Biology Meets Subduction

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Biology Meets Subduction

Integrating deep carbon science in the field

On 11 February 2017, 25 researchers from six nations met in San Jose, Costa Rica for a 12-day sampling expedition across the Costa Rica volcanic arc. Members of the four Deep Carbon Observatory Science Communities are conducting a scientific investigation at Costa Rican volcanic sites through the lenses of biology, chemistry, physics, and geology. This multidisciplinary view is affording researchers from different fields the unique opportunity to work side by side, sharing their insights, and asking questions to achieve a broader picture of the role of carbon in this active volcanic arc.
The sampling expedition “Biology Meets Subduction: A Collaborative and Multidisciplinary Deep Carbon Field Initiative” is designed to develop novel connections between microbiology, volcanic systems, and the cycling of living and dead (biotic and abiotic) carbon as Earth’s plates move and subduct past each other. The goal is to determine how carbon is involved in each of these processes. The knowledge gained will shed light on carbon movement between Earth’s surface and interior and the biological and chemical changes that occur en route. This is a unique opportunity for scientists to share perspectives and knowledge, bringing to bear exciting and novel scientific outcomes.
Why Costa Rica?
The team selected Costa Rica as a study site because several other teams have investigated its active volcanoes and subduction zones, providing important contextual data for further exploration. Offshore, the area has been investigated as part of the International Ocean Discovery Program. Onshore, some of the current project’s investigators have already documented a number of the existing conditions where sampling took place.

Map of the Costa Rica convergent margin showing the location of active volcanoes, previously investigated hot springs (with associated temperatures) and ODP/IODP archival cores. Credit: Josh Wood/DCO Engagement Team

Opportunity for new understanding
Carbon is stored in ocean sediments, as well as in Earth’s mantle and crust. Each of these “storage areas” serves as a carbon reservoir. Carbon flux is the term for carbon movement between reservoirs. Many questions exist about the influence of biological processes on carbon flux. This investigation will help scientists better predict how carbon moves in and out of Earth on a global basis and how that movement is related to biological processes.
Because this project is exploratory, it will improve what we know about how carbon moves, but also is offering vast opportunities for surprising new discoveries. Another unique aspect is that the lead investigators are early career scientists (within seven years of being awarded a PhD), who have aligned themselves with a strong collection of external collaborators, many of whom are leaders in their field. What this team learns will inform the field of deep carbon science for years to come.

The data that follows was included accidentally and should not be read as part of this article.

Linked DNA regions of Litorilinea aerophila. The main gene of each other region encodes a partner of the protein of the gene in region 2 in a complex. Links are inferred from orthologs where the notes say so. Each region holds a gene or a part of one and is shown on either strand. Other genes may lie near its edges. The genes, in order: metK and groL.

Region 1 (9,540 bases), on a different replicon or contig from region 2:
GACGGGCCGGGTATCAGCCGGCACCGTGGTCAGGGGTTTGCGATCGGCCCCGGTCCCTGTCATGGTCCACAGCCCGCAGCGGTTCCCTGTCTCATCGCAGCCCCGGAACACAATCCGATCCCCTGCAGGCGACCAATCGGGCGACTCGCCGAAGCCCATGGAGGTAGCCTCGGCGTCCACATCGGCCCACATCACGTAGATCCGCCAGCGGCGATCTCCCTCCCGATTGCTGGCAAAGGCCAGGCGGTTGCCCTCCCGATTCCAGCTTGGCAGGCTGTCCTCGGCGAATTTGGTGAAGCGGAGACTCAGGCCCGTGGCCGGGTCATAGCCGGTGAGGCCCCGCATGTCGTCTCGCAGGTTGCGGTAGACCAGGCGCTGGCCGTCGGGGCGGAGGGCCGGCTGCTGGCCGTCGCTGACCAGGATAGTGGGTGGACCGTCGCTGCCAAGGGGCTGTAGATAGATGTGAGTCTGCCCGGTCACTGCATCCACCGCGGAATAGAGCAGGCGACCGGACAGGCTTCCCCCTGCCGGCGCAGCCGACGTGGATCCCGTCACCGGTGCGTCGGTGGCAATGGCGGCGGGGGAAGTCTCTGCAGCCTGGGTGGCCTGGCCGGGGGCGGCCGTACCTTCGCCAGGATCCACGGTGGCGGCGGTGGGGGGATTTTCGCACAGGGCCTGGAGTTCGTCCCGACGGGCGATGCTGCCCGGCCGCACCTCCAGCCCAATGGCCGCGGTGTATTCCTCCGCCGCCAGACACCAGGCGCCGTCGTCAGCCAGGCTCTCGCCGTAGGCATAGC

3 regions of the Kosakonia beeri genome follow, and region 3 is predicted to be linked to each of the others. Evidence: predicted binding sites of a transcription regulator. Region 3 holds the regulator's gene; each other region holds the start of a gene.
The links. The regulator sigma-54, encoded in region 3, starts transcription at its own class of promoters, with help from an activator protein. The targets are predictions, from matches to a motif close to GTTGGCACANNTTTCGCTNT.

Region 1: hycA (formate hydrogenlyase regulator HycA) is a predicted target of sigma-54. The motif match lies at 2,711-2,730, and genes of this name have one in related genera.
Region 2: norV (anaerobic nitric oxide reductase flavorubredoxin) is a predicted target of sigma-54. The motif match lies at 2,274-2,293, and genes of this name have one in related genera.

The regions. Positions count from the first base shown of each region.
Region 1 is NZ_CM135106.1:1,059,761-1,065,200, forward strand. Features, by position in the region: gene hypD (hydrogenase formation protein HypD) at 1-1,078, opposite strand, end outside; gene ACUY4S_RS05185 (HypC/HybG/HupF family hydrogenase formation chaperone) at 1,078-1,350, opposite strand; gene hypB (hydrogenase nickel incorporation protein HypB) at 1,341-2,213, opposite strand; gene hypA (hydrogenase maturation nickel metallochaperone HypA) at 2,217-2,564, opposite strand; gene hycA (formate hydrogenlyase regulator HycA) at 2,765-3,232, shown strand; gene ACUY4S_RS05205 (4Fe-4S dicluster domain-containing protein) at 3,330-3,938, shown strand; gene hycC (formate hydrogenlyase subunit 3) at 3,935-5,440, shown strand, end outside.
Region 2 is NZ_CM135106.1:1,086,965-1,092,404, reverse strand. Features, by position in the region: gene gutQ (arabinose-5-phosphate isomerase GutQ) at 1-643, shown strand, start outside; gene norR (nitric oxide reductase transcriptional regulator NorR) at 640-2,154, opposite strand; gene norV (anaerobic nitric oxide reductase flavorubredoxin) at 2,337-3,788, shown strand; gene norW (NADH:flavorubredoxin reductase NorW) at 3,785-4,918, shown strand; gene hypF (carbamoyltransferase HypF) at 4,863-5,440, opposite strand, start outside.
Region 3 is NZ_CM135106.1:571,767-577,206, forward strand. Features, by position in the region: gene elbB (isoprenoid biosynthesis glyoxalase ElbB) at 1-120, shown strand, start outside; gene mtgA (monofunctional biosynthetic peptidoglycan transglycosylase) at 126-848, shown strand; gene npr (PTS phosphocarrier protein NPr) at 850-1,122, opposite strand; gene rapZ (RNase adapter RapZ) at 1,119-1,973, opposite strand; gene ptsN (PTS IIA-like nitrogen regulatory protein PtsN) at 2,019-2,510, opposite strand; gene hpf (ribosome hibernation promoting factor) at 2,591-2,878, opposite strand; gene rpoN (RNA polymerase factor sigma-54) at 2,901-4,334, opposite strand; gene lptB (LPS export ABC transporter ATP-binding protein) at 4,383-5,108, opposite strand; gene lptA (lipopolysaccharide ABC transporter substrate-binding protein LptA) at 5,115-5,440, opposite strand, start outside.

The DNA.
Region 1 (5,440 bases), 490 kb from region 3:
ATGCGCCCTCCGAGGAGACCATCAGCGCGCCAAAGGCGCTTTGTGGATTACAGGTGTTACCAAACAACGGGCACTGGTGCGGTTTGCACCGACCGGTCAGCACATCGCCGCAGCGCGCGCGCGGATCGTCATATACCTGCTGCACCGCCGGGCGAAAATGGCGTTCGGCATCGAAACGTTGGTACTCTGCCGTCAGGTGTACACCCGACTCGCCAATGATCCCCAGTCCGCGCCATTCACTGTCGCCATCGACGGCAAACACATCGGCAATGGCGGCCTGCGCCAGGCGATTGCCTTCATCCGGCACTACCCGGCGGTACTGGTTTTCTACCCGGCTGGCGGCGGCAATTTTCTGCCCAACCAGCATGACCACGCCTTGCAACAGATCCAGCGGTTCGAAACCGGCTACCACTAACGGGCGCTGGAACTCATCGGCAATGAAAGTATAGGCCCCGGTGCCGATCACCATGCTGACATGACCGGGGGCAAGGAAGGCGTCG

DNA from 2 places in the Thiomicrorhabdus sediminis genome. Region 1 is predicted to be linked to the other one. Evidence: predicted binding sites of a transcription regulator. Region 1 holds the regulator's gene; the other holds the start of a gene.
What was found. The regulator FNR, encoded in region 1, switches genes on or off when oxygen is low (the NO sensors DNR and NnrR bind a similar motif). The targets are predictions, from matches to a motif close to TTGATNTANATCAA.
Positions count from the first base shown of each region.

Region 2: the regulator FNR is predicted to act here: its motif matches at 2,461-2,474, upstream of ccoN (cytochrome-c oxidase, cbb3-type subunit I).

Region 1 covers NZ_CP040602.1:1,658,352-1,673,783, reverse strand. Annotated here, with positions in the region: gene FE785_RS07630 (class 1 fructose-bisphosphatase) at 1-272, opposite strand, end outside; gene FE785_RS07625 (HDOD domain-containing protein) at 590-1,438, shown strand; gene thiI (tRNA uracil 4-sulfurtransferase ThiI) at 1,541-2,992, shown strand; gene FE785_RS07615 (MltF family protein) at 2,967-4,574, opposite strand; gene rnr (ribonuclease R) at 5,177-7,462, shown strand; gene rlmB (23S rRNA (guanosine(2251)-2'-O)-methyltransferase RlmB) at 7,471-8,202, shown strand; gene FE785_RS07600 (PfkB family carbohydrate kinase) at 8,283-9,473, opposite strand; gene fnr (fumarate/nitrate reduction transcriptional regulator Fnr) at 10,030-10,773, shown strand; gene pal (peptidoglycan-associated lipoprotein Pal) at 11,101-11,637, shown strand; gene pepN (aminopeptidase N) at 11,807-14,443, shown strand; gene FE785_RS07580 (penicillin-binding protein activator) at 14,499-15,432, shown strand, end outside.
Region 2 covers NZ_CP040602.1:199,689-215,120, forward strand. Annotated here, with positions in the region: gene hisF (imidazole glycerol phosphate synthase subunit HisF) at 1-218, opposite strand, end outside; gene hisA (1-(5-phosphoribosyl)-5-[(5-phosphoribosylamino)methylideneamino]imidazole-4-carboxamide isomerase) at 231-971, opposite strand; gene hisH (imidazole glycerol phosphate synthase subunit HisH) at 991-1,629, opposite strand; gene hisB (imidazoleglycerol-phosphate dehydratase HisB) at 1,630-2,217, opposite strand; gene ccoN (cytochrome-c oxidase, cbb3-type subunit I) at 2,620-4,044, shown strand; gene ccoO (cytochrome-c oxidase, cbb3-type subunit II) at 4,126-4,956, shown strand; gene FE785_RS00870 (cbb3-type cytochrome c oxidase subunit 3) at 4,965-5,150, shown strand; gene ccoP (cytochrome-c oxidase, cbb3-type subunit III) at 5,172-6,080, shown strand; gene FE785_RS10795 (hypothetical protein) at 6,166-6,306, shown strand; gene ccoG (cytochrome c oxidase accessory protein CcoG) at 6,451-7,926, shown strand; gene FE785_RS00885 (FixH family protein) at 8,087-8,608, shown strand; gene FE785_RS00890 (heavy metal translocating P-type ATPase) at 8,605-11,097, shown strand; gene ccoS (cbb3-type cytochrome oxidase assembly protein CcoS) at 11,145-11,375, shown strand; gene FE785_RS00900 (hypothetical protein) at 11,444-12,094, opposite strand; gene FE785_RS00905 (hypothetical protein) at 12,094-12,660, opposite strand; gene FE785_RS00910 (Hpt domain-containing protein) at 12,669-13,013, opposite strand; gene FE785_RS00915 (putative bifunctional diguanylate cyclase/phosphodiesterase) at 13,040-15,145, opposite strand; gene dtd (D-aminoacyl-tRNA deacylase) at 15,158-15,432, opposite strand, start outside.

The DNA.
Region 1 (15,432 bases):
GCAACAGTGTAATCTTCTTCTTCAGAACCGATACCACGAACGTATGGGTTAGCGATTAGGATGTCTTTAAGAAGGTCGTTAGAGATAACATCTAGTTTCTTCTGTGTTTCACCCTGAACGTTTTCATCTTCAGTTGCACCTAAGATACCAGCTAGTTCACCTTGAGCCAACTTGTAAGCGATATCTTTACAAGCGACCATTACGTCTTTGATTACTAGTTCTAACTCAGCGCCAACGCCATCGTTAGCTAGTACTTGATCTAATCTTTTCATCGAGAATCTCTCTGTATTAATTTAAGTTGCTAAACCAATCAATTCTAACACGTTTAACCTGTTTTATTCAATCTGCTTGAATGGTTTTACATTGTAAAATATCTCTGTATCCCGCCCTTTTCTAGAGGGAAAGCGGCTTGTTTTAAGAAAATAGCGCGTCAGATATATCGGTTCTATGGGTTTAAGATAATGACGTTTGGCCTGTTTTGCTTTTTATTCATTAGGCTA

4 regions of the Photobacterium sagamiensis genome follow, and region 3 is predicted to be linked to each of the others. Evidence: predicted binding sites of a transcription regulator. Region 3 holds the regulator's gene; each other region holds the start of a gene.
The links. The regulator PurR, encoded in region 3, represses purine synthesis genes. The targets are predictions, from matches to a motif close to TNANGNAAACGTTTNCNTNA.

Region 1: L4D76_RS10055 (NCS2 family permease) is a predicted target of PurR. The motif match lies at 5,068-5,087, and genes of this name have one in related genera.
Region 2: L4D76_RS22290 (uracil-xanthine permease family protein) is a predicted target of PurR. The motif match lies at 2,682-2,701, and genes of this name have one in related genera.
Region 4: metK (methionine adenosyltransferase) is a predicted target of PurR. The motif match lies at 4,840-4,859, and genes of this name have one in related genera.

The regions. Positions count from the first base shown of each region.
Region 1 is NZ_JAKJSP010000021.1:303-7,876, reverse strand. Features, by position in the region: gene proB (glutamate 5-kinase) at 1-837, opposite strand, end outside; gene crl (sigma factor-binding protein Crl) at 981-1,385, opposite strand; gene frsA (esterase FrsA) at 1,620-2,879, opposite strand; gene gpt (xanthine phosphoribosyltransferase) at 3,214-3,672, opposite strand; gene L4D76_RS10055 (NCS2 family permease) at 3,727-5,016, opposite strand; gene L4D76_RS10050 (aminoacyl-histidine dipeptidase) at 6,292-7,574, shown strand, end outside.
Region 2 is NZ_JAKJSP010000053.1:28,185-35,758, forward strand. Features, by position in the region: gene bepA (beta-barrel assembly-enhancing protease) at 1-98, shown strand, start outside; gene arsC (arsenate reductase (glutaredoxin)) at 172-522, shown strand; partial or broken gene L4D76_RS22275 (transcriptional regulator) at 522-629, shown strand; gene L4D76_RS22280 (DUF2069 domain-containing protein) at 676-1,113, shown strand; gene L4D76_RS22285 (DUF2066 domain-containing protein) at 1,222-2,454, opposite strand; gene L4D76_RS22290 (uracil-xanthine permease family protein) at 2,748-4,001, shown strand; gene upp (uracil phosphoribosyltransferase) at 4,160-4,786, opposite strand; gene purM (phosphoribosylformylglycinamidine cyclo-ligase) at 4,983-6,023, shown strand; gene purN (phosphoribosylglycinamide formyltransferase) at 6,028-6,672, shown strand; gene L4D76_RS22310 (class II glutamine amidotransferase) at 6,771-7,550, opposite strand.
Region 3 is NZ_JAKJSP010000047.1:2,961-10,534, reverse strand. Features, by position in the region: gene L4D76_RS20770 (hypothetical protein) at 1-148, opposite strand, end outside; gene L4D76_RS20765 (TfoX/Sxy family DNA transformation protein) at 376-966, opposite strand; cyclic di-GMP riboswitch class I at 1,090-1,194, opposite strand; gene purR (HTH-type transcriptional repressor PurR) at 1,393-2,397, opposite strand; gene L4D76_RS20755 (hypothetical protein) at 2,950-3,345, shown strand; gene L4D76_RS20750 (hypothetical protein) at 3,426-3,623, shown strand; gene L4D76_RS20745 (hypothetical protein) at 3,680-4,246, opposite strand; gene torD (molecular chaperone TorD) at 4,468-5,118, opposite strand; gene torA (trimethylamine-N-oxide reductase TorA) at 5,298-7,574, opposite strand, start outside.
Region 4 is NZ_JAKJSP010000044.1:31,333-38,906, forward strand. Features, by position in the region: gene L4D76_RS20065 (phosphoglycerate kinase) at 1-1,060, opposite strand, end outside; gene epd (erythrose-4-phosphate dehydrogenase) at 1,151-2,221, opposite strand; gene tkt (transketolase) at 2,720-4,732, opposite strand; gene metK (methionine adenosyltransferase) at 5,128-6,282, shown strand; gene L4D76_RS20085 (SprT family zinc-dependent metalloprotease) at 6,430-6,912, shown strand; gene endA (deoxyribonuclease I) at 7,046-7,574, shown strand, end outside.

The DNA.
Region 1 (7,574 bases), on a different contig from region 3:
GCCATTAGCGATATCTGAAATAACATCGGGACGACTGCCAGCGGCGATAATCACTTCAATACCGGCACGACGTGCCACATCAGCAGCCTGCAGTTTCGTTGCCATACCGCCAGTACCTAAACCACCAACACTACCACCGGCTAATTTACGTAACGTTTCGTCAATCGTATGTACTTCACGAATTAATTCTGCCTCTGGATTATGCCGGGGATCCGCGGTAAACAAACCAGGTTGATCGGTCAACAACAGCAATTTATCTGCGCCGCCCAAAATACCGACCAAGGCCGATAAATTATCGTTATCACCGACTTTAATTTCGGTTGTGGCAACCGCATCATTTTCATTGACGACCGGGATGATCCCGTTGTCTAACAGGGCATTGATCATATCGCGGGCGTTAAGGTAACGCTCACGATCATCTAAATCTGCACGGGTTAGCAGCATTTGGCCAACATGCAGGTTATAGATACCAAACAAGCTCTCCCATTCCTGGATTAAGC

Research Plan 

Volcanologist Tobias Fischer (University of New Mexico, USA) samples gases emitted from a sulfur-caked fumarole on Poás volcano in Costa Rica, one of the 15 volcanoes in DCO’s DECADE gas monitoring network. Credit: Raúl Mora-Amador and Carlos Ramírez U, University of Costa Rica.

The team visited 25 field sites over the course of 12 days: Poás, Turrialba, and Arenal volcanoes and springs along the Nicoya and Osa peninsulas. Costa Rican scientists will play integral roles in the logistic and scientific success of the field campaign, with Carlos Ramirez from the University of Costa Rica leading the charge. The local team also includes Gino Gonzalez from the University of Costa Rica, and J. Maarten de MoorMaria MartinezMonserrat Cascante, and Ricardo Sanchez from the Observatorio Vulcanológico Y Sismológico de Costa Rica, Universidad Nacional, Costa Rica  (OVSICORIO-UNA)). Together, the local and international team of investigators conducted different sampling protocols at each of the locations, as described below.
Going deeper: On site sampling
Principal Investigator Peter Barry (University of Oxford, UK) and collaborator Patrick Beaudry (Massachusetts Institute of Technology, USA) collected fluid and gas samples in the forearc and arc to distinguish biogenic, thermogenic, and abiotic carbon sources.  
Donato Giovanelli (Earth-Life Science Institute, Japan and Rutgers University, USA) and Karen Lloyd (University of Tennessee, USA) led a team of collaborators that includes Lloyd’s graduate student Katie Fullerton, as well as collaborator Heather Miller (Michigan State University, USA). They combined in situ measurements of biologically relevant geochemistry and metabolic activity with ex situ biochemical and molecular tools to investigate the functional and taxonomic diversity of the microbial community within sediments and fluids in the volcanic arc and forearc.